Sept 16, 2010 -- Nearly all teens get some formal sex education before they turn 18, but there are differences in what male and female teens are told and by whom, according to a new report released by the CDC's National Center for Health Statistics.
Ninety-seven percent of boys and girls received some type of sex education in schools or other places, such as a church or community center, before they turned 18, the new data show. Most of this sex education occurs during the middle school years (grades 6-8).
Sex Ed: Girls vs. Boys
"More females than males have received formal instruction on how to say 'no' to sex, and more younger female teens than younger male teens have received instruction on birth control methods," study author Joyce Abma, PhD, a demographer at the National Center for Health Statistics in Hyattsville, MD, said during a podcast. "This could be reflecting society's regarding teen girls as needing to protect themselves more and prevent negative consequences."
Abma and colleagues culled data from the 2006-2008 National Survey of Family Growth to determine how many teens aged 15 to 19 years received formal sex education and whether they had talked to their parents about sex, birth control, and sexually transmitted diseases, including HIV, the virus that causes AIDS.
They found that younger girls are a bit more likely than younger males to discuss sex and birth control with parents, but this evens out with age. Male teens, however, were more likely than females to talk to their parents about condoms.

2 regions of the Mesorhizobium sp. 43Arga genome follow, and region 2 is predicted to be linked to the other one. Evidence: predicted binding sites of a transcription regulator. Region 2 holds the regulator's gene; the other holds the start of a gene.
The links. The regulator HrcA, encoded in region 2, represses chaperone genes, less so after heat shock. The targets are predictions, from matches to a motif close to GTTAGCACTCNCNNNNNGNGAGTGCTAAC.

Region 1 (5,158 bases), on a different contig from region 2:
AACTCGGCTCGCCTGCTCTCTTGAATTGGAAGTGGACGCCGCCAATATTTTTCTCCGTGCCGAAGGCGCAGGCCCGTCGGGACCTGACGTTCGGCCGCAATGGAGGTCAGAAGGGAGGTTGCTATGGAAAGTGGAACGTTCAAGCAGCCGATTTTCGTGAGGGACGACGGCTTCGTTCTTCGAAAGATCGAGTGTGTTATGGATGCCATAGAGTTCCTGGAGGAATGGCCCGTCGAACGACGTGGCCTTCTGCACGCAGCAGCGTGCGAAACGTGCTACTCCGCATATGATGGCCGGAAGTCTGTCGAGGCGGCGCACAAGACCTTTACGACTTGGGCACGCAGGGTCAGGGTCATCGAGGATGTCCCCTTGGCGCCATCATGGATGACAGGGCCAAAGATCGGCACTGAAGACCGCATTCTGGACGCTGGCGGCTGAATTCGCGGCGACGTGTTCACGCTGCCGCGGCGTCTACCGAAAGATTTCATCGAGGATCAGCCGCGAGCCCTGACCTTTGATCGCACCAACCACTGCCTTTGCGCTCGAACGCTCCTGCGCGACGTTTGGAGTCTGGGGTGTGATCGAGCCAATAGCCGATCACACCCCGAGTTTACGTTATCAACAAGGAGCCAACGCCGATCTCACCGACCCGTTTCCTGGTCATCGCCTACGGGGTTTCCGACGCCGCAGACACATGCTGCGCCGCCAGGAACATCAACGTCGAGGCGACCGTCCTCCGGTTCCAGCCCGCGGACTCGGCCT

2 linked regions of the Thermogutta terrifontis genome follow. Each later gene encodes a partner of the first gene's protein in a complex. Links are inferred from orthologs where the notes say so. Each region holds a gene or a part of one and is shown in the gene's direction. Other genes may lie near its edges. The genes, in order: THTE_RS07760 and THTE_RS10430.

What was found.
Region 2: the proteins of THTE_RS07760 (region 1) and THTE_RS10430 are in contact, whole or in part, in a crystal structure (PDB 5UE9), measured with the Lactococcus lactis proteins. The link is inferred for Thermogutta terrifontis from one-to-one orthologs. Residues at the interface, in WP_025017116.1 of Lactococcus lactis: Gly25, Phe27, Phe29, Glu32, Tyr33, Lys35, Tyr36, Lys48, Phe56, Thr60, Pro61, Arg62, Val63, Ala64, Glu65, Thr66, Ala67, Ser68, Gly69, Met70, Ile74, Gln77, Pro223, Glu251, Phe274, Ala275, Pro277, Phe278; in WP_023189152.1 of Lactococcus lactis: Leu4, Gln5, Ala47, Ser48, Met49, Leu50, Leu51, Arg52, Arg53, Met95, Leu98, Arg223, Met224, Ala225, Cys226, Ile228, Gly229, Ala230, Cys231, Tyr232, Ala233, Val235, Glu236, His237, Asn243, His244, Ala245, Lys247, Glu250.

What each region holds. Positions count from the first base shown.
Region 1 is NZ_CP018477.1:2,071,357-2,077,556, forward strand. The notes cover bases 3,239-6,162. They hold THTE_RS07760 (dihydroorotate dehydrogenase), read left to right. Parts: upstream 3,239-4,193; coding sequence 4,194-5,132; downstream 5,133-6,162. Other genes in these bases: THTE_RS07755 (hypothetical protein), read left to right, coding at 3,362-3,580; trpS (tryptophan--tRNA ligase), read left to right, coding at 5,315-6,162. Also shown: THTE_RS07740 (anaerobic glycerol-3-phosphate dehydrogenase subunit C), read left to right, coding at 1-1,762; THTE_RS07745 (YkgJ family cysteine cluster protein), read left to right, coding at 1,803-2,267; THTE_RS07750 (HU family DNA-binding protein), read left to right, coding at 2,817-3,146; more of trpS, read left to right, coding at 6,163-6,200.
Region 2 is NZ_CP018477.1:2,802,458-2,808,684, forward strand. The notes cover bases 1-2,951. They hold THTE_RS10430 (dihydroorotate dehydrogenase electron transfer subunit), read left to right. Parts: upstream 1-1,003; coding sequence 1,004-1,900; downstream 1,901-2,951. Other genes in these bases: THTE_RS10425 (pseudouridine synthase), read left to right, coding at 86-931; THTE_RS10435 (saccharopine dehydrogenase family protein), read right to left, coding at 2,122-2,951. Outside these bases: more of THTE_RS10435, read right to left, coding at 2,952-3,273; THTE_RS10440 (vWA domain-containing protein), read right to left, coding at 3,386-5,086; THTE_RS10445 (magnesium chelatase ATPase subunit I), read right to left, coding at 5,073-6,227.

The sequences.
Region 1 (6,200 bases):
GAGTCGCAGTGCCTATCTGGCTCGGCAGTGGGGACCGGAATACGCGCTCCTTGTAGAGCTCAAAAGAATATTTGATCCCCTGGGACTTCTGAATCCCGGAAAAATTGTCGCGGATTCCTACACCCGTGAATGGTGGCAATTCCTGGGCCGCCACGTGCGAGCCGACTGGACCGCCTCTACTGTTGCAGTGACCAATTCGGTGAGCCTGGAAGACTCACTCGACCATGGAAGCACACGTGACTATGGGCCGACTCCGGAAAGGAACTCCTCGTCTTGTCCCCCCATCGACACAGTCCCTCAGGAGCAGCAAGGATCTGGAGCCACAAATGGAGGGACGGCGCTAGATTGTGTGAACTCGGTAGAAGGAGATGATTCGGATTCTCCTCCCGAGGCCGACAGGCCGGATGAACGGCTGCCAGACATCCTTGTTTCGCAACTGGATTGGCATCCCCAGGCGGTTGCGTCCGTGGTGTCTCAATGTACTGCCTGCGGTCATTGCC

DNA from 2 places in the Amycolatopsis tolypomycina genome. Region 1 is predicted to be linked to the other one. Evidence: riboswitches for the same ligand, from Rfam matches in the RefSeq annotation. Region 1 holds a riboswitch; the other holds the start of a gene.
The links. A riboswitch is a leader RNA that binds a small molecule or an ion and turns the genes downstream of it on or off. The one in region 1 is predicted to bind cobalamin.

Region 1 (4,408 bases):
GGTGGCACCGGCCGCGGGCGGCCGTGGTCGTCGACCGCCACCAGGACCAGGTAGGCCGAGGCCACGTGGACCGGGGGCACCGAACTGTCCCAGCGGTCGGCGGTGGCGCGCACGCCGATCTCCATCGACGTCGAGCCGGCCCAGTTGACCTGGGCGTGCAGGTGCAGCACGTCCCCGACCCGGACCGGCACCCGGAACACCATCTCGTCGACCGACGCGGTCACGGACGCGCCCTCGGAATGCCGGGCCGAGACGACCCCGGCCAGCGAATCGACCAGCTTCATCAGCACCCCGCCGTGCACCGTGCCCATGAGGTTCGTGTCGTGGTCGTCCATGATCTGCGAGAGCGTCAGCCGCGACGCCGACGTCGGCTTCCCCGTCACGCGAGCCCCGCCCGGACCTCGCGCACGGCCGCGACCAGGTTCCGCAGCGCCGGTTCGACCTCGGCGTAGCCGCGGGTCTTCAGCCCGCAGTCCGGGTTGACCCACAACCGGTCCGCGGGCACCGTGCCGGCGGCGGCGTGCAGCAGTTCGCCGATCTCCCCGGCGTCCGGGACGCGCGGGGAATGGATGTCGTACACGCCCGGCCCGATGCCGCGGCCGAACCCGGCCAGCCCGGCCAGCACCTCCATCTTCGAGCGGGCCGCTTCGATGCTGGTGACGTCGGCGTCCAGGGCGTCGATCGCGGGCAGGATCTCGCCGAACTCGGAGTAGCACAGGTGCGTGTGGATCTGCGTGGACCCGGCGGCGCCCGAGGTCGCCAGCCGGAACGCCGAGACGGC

Close the Sex Ed Gender Gap
"It seems that parents are unaware of or missing important opportunities in sex-related conversations with their sons," says Kimberly Spector, an adolescent health educator in Los Angeles. "This may be because the perceived easiest and least awkward way to have 'the talk' with a teenage boy is to mumble something to the effect of 'If you’re going to party, don’t forget your party hat', while he is leaving for prom [or] it may be because parents are still subject to one of those age-old beliefs that dictates that responsibility in sexual matters falls primarily to the female, who can get pregnant."
Regardless of the reason, "it is equally important for parents to speak with their male and female adolescent children about more than just how to use a condom," she tells WebMD. "Just because a young male cannot carry a child does not mean he can’t father one," she says.
It's not an easy conversation for anyone. "If parents can overcome feelings of fear and awkwardness that may thwart these conversations, and if they can get past assumptions about the adolescent male experience, they can have a valuable impact on their children’s thinking."